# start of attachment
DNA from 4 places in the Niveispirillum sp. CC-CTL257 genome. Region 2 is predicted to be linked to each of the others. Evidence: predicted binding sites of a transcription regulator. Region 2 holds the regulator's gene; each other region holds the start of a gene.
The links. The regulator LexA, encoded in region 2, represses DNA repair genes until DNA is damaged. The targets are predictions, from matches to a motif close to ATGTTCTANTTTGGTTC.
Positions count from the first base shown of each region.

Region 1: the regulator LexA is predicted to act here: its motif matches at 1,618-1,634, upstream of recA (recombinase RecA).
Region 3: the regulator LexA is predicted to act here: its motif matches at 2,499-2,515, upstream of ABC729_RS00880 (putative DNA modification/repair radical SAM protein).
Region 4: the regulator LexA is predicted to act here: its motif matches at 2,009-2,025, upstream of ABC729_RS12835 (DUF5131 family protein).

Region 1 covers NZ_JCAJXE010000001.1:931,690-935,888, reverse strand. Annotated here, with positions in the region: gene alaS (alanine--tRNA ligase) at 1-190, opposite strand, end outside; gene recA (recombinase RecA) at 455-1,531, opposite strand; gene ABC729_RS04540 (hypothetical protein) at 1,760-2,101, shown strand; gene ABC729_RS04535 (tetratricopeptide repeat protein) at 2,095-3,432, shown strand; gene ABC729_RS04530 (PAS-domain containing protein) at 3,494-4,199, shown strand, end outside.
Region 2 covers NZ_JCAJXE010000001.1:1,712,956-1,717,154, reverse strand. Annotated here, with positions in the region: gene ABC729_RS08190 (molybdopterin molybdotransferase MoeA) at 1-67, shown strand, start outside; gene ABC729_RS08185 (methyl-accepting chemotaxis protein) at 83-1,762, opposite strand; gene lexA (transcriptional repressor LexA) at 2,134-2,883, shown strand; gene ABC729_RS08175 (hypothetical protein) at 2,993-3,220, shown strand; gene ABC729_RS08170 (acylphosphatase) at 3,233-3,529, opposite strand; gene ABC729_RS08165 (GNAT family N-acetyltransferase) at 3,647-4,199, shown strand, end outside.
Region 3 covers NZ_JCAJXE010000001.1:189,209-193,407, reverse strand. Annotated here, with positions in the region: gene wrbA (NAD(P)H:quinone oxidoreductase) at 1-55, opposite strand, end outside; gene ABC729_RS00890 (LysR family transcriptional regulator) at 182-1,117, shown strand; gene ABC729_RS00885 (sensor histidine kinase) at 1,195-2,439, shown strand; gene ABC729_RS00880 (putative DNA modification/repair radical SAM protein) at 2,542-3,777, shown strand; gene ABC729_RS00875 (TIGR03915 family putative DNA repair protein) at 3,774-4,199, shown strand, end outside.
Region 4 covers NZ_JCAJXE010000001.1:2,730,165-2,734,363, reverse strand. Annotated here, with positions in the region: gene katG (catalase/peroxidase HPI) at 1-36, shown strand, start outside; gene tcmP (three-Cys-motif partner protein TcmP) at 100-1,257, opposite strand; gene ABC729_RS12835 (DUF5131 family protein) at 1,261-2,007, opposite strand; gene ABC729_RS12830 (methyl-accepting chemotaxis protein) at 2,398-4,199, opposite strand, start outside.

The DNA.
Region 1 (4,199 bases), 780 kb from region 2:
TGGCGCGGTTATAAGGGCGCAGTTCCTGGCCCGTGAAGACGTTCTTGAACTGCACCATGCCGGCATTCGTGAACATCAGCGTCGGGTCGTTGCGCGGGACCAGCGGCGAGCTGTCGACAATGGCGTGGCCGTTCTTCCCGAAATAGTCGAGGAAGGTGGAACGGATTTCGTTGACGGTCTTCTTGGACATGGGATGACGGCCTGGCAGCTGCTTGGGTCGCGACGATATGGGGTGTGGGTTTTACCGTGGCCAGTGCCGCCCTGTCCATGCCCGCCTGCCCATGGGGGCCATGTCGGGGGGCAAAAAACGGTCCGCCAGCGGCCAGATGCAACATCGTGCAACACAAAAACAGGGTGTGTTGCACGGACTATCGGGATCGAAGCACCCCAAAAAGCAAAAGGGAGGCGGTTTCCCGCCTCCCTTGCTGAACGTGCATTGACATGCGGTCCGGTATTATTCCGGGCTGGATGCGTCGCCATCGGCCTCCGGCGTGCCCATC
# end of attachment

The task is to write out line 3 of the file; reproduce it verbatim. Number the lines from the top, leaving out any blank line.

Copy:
Positions count from the first base shown of each region.